In the South, the Bangsamoro people remain chained to their colonial captivity. And the skies continue to rain bombs on Mindanao and Sulu. After Marcos, three all-out wars devastated the Bangsamoro homeland, and the now familiar story of Moro civilian displacement repeated itself again and has since gone on ad infinitum and ad nauseam. The victims’ cries are met no longer by a deafening silence but by collective approbation from the people of the North who now see the Moro Muslim as a ‘terrorist’. But in their conventional prejudice, little do the Filipinos who gather annually at EDSA, and in this country for that matter, realize that the Moro Muslim, whose aspiration is simply to be free, has become the convenient scapegoat for the monumental failure of their corrupt ruling elites to save their sinking ship of state.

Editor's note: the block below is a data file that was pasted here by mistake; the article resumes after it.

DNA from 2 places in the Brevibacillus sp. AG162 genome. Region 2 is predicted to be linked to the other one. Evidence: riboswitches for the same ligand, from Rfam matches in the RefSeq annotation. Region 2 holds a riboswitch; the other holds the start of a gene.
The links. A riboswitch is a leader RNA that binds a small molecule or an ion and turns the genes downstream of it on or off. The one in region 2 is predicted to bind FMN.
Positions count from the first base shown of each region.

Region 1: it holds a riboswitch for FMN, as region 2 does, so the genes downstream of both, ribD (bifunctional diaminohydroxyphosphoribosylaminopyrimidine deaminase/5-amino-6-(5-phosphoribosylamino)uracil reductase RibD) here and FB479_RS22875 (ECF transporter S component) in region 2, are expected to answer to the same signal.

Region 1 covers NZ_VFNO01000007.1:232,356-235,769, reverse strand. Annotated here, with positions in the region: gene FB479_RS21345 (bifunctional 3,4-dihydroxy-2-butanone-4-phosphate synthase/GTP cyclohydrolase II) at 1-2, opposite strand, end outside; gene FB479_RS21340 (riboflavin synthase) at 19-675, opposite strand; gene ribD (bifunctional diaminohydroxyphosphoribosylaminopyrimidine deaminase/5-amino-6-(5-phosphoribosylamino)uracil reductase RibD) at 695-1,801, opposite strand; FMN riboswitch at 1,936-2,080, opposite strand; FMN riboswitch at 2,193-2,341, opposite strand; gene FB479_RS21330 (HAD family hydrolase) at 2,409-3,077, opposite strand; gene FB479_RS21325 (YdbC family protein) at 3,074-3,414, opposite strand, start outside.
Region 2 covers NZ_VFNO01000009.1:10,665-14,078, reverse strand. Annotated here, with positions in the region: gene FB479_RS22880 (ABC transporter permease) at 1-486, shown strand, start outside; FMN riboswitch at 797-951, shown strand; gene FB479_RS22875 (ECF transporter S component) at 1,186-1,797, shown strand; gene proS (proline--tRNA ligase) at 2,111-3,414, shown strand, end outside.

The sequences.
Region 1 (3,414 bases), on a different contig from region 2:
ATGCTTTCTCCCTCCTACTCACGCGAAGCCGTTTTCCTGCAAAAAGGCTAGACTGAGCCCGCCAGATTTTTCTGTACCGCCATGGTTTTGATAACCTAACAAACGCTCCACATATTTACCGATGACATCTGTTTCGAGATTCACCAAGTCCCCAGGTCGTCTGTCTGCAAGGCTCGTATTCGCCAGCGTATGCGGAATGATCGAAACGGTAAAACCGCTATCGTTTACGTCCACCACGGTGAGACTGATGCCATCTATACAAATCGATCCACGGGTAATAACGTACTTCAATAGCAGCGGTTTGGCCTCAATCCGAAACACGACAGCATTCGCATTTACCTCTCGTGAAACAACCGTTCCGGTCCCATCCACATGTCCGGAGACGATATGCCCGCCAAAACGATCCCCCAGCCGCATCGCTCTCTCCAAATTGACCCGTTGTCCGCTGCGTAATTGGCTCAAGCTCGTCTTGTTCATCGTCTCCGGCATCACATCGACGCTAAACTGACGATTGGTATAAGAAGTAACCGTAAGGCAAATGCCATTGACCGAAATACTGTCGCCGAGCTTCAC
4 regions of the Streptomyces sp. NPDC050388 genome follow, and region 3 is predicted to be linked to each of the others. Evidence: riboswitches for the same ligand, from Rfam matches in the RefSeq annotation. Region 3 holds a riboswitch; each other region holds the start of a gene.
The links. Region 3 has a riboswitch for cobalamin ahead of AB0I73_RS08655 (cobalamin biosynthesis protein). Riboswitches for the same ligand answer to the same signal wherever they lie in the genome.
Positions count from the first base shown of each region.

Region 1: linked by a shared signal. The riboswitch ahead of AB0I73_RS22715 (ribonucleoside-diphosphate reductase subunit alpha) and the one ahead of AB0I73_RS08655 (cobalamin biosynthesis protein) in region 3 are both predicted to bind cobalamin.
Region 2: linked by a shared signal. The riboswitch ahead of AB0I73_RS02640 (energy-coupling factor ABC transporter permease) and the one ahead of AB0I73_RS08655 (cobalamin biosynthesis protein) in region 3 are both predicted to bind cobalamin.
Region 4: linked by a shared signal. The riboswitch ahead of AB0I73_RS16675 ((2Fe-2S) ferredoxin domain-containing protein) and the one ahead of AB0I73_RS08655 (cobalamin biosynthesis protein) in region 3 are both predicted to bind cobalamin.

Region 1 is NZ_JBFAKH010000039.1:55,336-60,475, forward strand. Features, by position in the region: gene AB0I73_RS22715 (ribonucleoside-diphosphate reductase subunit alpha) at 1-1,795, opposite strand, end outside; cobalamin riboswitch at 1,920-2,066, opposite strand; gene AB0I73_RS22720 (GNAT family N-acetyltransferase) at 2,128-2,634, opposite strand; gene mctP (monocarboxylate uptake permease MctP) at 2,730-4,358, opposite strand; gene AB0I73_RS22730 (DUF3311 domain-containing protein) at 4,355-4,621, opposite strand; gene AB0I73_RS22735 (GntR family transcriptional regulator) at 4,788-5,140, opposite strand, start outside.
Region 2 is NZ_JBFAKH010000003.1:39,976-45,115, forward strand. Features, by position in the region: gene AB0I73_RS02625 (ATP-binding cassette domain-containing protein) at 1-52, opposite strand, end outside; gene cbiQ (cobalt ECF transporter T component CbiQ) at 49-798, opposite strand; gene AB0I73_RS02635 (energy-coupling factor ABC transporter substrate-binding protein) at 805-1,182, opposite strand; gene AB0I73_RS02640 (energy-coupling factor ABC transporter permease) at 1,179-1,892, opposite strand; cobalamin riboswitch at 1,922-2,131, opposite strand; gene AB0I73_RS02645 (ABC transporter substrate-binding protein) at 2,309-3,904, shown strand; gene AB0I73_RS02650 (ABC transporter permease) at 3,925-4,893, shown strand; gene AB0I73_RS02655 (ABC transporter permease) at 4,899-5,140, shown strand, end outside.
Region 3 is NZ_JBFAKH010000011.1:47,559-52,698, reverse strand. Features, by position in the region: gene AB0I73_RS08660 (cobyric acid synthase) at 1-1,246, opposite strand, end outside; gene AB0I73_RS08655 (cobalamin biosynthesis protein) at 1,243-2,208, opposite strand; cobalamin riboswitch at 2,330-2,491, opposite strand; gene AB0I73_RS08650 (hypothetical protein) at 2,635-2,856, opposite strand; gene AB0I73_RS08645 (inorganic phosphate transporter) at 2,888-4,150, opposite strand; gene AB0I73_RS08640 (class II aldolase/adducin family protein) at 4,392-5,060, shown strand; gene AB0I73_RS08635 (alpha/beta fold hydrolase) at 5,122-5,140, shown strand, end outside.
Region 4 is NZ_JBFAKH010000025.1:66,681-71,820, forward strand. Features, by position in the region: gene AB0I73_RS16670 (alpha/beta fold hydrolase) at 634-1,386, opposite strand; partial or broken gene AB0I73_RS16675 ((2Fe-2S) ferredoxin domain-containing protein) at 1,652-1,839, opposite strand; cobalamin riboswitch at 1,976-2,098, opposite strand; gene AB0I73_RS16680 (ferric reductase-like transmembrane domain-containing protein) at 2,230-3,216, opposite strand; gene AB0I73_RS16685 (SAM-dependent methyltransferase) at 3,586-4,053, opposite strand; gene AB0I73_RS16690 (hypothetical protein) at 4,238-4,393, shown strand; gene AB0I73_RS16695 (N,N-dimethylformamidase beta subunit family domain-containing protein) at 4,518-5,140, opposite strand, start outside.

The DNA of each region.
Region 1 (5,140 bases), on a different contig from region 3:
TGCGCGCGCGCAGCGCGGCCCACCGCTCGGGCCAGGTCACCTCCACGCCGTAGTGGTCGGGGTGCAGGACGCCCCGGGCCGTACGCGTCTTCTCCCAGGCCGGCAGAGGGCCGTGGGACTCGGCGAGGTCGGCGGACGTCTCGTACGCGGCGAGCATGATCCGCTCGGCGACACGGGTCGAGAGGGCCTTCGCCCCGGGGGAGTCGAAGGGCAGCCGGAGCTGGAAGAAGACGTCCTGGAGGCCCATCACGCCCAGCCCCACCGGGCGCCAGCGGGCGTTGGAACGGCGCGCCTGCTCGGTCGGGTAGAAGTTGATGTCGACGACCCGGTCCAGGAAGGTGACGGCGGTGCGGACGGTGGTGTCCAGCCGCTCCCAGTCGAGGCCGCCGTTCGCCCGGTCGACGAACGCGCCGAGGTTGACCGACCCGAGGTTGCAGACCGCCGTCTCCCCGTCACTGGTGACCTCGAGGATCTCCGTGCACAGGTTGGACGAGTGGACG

No EDSA, or any other EDSA for that matter, will save this sinking ship of state from going down into the depths of the sea until the Filipinos discover for themselves the true meaning of justice, especially in respect of the oppressed Bangsamoro in the South and the masses of people all over the Philippine State floundering helplessly and aimlessly in an ocean of social and political injustice. Nor would counter-insurgency measures, no matter how they are well dressed up with so-called reforms such as what they’re currently doing to that “failed experiment” they call the ARMM, will put closure to the Moro Question.